Small Steps and Big Adventures

I don’t know if the title of this post should be “Small Steps and Big Adventures” or “Small Adventures and Big Steps.” Nor do I know which are the steps and which the adventures. Perhaps each activity is a bit of both.

Although I have been using speech recognition software for my blogs, today, in the interest of physical therapy, I am typing by hand. Two hands. Ouch. Ouch. Ouch.

The effort to type probably falls more in the category of masochism rather than a step or an adventure. My real adventure came the day after my “I Have a Secret” post. Not wanting to spend another day dealing with the emotional side effects of my injury, I made plans to meet a friend for ice cream. Normally, this would be a simple and quick pleasure — drive for ten minutes straight down the closest major road to the ice cream shop. But when one is not able to drive — it’s too dangerous to drive one-armed in traffic, especially under the influence of pain pills, and without the pills, I would be in too much pain — the trip is more complicated, involving buses and transfers, and two hours of travel time one way. But I did it! And it was nice. A small adventure and a simple pleasure.

Yesterday a friend took me shopping, which is always wonderful. We stopped for lunch, had a good time, decided to do the thirty-day cleansing diet (no grains, milk products, legumes, or sweeteners of any kind) starting on Monday. And I promised to stop by ballet class for barre work on Tuesday. Both of those (the diet and dance) were major decisions. I haven’t been feeling well — understandable because of the pain, the continued effects of the injury, and my attempts at rehabilitation — but some of my malaise, I am sure, is due to my need for treats and poisons. (Hot dogs, potato chips, and soda. And jellybeans. Oh, my. How low I have fallen!) I hope the stringent diet will help me get back into more sensible eating habits.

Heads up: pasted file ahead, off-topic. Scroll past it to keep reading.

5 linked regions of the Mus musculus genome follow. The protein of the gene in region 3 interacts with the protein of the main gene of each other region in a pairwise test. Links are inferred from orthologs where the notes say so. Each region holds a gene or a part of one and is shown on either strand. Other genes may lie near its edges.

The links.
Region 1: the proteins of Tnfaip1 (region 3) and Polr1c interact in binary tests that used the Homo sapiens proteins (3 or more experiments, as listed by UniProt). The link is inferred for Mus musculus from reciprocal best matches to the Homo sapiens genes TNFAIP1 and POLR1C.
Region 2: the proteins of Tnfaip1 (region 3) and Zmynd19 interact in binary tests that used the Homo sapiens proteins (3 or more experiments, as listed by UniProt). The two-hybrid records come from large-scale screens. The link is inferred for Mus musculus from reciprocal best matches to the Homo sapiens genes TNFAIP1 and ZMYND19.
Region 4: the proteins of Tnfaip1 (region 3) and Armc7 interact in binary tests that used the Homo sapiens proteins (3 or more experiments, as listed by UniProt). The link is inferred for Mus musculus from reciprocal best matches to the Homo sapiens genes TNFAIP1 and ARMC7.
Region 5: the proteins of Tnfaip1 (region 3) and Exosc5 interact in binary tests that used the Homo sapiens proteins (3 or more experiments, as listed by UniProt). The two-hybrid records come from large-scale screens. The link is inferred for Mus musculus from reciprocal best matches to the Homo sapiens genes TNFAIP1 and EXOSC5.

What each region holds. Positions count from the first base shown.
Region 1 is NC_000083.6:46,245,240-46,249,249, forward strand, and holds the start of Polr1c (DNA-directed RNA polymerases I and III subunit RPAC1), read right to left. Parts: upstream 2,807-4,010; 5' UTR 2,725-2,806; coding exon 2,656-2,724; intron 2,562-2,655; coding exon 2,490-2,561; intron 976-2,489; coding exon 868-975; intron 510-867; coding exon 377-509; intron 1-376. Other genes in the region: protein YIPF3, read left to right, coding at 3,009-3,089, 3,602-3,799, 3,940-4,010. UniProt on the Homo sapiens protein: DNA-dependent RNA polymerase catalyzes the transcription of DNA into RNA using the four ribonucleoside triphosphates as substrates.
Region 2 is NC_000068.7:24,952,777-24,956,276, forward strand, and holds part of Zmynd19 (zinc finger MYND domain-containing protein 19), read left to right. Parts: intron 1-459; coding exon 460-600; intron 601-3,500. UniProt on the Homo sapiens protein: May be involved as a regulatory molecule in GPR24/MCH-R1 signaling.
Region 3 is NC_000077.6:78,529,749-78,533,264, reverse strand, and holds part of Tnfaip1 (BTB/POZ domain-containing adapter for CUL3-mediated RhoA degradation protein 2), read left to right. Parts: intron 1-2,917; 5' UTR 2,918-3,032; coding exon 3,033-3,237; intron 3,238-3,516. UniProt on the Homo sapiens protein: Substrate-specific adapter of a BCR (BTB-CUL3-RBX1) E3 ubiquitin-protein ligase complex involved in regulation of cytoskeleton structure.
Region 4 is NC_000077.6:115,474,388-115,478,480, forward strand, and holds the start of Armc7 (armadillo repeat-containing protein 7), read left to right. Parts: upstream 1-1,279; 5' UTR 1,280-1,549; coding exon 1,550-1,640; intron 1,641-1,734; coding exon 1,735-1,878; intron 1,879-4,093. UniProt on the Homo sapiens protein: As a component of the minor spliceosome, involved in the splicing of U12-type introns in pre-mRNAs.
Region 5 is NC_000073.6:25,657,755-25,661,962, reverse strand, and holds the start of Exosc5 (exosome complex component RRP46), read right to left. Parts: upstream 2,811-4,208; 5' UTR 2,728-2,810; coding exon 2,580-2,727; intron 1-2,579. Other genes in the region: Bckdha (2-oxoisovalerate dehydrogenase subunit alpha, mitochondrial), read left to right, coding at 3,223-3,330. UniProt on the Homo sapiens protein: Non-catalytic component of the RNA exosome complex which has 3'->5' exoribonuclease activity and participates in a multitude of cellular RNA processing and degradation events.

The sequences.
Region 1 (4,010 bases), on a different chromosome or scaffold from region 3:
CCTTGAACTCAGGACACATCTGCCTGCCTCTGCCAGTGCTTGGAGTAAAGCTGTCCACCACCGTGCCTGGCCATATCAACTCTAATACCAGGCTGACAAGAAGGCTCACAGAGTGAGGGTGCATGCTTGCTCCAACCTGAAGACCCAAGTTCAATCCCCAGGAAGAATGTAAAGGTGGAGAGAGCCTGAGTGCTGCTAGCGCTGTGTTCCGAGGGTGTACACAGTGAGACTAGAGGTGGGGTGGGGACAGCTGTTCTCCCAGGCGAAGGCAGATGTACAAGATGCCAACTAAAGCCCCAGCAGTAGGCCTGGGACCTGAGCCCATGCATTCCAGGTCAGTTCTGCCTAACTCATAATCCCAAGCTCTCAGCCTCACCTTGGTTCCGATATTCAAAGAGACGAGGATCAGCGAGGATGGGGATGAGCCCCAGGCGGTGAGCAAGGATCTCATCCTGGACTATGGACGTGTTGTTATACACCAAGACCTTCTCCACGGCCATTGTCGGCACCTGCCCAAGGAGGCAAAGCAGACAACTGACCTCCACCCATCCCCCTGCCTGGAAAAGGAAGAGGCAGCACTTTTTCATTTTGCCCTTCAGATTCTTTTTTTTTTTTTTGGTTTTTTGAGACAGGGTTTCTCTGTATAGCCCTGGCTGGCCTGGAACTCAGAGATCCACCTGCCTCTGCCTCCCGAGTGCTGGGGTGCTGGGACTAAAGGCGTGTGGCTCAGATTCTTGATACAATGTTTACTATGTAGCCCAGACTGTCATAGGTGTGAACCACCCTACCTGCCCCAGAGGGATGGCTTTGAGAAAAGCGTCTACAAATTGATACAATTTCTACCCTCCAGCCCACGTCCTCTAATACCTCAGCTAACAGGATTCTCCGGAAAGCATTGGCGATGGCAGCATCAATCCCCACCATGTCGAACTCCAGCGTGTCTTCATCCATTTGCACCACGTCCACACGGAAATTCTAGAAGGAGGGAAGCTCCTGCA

The dance class promise is more problematic. I don’t want to go back to class. I feel as if the deformed arm and resulting disability are a direct result from dancing (or indirect, since I was walking out of the theater after a performance when I fell), and though people tell me I can’t feel that way, I can’t help it. Besides, the injury is way too severe to come from something that was supposed to be fun. Even more than that, I am not ready to confront all I have lost — there is too much I can’t do, too much I shouldn’t do, at least not yet. And most of all, I took dance classes to bring me to life after Jeff died, and now here I am, right back where I was — in agony.

But . . . I promised. So I will go. I also said I would try to get to Hawaiian class tomorrow. We’ll see. (I’m using a photo of me in a costume in the hope it would make me feel better about going, but it doesn’t seem to be working.)

The main thing that happened is that I took a shower!!! All by myself!!! The last time I took a shower, I had help. For the past two months, I’ve been washing my hair in the sink and taking one-handed sponge baths, but my new bathroom (private!) came with a shower chair, so today I took the plunge.

A shower should not be such a big deal. I spent decades showering by myself. And yet, today, showering (and typing) are huge steps. Painful steps, but still steps. The hardest part about all these steps and adventures is trying not to look back at what was or forward to what will or won’t be, but taking it from here.

My brother, the mostly sane one, has a golf metaphor about hitting a ball into a sand trap. Once you’re there, you can’t worry about how you got into the mess. You have to assess the situation and go from there.

Well, I assessed this situation and decided I much prefer speech recognition software. It is a lot less painful.

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(Pat Bertram is the author of the suspense novels Light Bringer, More Deaths Than One, A Spark of Heavenly Fire, and Daughter Am I. Bertram is also the author of Grief: The Great Yearning, “an exquisite book, wrenching to read, and at the same time full of profound truths.”) Connect with Pat on Google+. Like Pat on Facebook.

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